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The Lowly Press Release Becomes Most Trusted Communications Vehicle

January 4th, 2008

I read the news today, Oh, boy.

I think it was Mark Twain’s public relations guy that said “Rumors of the death of the press release have been greatly exaggerated.” 

 

 

 

 

 

 

 

 

 

 

 

 

 

 

 

Turns out, the modern press release – that fact-spewing, message infusing document that reporters love to hate – has a new fan club: knowledge workers  (otherwise knows as business people that use information).  According to a new survey, the press release has just leaped into the lead position as the number one source of information.

The recent survey by Outsell, a California research firm, asked 5,740 knowledge workers to name their most used content for business information.  For years, to no one’s surprise, trade journals held the top spot.  Seems reasonable.  But from out of nowhere, press releases have soared to the top.  Who saw this one coming?  We all did.

Rodger Strouse, the Outsell VP, posits several possible explanations for the rising popularity of press releases. “It may be that press releases are easier for people to get their hands on,” he says. “It may be that press releases are shorter and pithier. It may be that they’re oftentimes free and come right into an RSS reader.”   I’d add to that the fact that unlike almost any other form of communication, press releases are held to a journalistic standard that increases their credibility and reduces the room for spin.

The modern press release was the brainchild of Ivy Lee, who is often referred to as the first real public relations practitioner. 

 

 

 

 

 

Lee invented the format to help control media for his client, The Pennsylvania Railroad, at the turn of the century.  On October 28, 1906, at least 50 people lost their lives when a three-car train of the Pennsylvania Railroad’s newly equipped electric service jumped a trestle at Atlantic City, NJ, and plunged into the Thoroughfare creek.  Following the accident, Lee not only convinced the railroad to distribute a public statement, he also convinced them to provide a special train to get reporters to the scene of the accident.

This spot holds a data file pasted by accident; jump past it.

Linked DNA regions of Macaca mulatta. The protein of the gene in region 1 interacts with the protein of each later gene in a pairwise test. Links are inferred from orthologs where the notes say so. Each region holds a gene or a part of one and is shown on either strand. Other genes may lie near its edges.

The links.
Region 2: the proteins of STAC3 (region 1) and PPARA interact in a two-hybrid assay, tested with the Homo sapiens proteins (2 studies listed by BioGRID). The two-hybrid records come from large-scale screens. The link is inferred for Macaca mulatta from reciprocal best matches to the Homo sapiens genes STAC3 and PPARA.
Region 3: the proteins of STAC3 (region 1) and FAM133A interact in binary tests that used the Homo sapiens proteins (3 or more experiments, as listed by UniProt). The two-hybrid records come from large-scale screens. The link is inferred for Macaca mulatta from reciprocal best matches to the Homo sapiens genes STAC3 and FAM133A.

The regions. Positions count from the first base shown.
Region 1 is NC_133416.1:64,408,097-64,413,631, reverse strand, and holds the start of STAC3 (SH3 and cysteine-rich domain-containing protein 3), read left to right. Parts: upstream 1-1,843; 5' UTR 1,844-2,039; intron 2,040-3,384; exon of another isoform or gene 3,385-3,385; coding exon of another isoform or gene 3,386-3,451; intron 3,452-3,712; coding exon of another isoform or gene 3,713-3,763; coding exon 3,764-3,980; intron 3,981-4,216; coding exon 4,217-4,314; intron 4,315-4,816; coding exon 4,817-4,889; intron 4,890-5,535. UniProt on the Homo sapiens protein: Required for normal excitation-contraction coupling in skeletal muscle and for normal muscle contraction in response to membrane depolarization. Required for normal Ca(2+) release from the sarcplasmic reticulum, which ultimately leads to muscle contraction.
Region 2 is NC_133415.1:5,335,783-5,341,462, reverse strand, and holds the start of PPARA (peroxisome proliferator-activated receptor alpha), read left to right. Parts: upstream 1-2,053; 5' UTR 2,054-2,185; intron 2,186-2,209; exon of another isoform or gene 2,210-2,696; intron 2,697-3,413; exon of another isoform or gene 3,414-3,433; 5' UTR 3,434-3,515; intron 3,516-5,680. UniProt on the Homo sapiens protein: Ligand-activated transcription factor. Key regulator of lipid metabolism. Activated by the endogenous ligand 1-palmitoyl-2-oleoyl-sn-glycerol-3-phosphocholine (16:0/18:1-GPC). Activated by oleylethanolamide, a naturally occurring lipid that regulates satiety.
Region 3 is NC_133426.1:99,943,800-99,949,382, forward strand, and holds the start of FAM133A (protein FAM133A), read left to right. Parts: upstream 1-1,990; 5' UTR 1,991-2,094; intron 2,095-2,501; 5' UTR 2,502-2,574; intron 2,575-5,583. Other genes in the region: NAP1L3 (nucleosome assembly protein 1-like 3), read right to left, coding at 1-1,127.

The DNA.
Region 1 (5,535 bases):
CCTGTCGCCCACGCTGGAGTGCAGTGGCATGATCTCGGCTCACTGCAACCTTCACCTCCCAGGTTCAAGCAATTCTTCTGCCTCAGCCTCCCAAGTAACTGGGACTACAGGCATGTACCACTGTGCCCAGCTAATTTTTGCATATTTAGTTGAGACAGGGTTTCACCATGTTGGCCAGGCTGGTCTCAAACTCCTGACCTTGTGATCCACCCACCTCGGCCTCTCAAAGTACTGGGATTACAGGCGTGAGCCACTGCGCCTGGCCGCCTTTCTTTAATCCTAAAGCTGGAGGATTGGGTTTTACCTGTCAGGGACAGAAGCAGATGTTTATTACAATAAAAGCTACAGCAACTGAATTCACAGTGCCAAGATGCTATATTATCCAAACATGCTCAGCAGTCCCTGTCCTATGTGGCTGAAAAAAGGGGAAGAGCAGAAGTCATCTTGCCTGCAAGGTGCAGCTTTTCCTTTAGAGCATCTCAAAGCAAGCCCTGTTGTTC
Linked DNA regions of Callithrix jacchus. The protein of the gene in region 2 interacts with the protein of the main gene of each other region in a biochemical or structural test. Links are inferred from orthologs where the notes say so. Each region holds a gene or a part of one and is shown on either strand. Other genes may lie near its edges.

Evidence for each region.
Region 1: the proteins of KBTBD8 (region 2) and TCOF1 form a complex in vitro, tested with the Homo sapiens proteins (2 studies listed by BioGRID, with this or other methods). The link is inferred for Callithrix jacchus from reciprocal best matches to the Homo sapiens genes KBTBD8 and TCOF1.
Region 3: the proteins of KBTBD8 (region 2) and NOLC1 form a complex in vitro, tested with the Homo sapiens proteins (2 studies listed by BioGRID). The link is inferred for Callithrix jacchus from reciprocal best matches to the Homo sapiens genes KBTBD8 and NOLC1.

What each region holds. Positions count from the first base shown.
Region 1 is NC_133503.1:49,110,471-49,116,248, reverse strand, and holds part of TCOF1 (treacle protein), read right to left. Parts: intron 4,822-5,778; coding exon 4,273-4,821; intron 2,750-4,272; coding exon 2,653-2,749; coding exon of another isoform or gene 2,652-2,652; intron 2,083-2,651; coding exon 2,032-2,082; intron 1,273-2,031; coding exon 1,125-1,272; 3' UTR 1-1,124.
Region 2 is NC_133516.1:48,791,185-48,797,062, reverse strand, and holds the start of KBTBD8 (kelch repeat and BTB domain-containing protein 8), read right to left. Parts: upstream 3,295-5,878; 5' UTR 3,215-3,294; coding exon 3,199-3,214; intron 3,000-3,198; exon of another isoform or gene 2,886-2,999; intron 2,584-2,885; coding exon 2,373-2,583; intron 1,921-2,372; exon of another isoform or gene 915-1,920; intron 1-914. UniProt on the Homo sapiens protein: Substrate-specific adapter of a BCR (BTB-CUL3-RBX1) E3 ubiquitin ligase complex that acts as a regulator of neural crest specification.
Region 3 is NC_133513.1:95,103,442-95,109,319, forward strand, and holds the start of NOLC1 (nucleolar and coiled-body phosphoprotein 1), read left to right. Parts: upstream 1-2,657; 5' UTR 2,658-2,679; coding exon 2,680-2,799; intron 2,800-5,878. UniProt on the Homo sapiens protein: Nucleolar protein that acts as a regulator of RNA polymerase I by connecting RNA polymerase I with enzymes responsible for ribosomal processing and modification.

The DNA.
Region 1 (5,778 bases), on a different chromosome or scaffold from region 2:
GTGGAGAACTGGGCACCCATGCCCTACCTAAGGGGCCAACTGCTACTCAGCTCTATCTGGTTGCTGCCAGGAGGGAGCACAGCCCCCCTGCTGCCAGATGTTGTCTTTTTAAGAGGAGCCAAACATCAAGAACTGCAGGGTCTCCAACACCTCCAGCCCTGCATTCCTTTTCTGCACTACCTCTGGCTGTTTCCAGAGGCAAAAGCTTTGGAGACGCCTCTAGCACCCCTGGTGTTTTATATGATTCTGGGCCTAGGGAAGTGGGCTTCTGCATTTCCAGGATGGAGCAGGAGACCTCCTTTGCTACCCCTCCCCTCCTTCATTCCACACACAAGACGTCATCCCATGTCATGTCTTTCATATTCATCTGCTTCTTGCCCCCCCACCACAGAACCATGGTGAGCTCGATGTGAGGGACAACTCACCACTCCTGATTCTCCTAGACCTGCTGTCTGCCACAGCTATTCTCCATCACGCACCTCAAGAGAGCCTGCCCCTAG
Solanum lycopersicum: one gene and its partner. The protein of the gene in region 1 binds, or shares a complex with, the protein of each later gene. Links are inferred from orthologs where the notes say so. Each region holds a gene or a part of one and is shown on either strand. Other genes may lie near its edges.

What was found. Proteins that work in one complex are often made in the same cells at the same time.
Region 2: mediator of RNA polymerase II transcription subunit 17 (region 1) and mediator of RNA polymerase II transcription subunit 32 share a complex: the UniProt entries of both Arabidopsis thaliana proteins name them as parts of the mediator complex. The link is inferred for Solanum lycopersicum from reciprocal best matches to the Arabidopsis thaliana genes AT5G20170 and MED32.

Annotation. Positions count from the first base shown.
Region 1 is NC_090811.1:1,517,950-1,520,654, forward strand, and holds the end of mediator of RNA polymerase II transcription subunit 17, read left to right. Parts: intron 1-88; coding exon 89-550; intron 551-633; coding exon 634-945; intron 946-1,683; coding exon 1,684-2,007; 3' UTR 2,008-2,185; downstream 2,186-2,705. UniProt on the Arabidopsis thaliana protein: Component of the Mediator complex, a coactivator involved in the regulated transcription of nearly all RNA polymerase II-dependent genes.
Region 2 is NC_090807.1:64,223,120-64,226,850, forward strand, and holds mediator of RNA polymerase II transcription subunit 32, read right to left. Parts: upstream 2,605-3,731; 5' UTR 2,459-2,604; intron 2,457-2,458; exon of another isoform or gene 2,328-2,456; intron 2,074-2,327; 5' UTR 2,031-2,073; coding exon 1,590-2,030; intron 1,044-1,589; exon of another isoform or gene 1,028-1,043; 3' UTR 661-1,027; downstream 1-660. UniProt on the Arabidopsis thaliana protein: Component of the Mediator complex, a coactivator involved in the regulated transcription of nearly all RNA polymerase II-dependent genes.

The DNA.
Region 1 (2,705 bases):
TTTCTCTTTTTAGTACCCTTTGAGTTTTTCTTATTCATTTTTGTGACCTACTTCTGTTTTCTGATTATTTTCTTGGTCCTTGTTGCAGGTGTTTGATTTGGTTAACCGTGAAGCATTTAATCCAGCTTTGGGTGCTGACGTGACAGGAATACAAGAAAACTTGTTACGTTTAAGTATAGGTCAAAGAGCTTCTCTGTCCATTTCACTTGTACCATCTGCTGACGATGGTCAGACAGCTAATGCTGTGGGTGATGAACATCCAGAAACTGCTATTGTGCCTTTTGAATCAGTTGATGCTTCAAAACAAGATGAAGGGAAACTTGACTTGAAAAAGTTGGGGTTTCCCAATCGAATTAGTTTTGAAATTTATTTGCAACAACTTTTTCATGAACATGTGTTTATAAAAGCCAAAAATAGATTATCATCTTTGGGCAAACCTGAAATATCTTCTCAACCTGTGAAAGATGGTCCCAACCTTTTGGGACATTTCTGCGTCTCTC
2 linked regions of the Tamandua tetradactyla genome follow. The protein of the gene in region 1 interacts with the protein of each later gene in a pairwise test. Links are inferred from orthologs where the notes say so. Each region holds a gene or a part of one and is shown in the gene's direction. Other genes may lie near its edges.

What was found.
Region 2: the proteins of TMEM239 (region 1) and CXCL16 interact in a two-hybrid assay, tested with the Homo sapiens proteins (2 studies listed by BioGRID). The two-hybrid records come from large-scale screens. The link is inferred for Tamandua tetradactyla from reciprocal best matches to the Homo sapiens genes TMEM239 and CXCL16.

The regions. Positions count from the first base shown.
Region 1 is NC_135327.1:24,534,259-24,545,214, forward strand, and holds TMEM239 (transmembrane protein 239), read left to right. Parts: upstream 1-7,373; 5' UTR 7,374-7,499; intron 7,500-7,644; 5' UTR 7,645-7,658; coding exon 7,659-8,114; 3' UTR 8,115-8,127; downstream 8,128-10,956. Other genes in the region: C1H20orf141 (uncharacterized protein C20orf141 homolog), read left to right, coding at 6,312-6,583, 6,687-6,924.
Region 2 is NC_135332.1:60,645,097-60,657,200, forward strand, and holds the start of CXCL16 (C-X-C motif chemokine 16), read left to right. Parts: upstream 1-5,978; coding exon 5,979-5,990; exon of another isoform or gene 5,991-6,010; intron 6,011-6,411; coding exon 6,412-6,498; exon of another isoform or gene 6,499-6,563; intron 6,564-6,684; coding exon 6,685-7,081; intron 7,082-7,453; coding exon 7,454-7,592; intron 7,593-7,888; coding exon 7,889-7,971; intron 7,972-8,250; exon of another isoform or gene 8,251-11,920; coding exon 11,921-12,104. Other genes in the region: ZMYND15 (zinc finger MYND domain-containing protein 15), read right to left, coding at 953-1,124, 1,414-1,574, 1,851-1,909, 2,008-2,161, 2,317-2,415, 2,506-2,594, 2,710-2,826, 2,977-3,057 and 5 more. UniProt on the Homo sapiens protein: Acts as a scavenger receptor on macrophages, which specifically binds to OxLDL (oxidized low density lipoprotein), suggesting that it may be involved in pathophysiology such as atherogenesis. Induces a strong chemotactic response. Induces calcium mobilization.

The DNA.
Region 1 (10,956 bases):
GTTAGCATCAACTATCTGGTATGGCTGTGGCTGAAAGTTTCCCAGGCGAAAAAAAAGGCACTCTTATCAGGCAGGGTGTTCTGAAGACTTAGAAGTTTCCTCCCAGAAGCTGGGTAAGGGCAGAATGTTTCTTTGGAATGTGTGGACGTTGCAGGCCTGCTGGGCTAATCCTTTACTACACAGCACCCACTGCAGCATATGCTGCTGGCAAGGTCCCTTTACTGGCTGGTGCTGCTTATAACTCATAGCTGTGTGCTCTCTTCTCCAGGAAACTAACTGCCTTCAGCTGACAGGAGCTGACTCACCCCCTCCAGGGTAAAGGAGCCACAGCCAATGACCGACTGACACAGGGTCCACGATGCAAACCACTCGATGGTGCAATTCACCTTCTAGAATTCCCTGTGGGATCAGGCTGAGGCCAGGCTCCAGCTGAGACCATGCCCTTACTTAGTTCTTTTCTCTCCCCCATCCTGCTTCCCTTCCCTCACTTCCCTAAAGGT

The New York Times was so impressed with this innovative approach to corporate communications that it printed the first press release—verbatim—on Oct. 30, 1906 as a “Statement from the Road.”

 

In the weeks that followed, both newspapers and public officials effusively praised Pennsylvania Rail road for its openness and honesty. 

But the PR honeymoon didn’t last long.  The following spring, some upstate coal operators hired Lee to represent them during a strike. When he mailed out the second press release, journalists started expressing hostility, calling it an ad disguised as a story sent to manipulate news coverage.

Ahh, the advent of the modern hostile reporter. 

In response, Lee issued a “Declaration of Principles” that stated, “This is not a secret press bureau. All our work is done in the open. We aim to supply news. If you think any of our matter ought properly to go to your business office, do not use it.”  Those principles stand today to guide many a PR effort. 

The take-away for me is that classic tools like the press release are becoming more relevant in a cluttered world.  I’d go further to say PR as a marketing discipline shares this honor as most effective way to reach busy people looking for facts, not spin.  And look how the press release has adapted to 100 years of new media.  Congratulations press release.  And congratulations Philadelphia, the birthplace of the modern press release. 

Now if someone could just properly announce your win…
 

 

 

 

 

 

 

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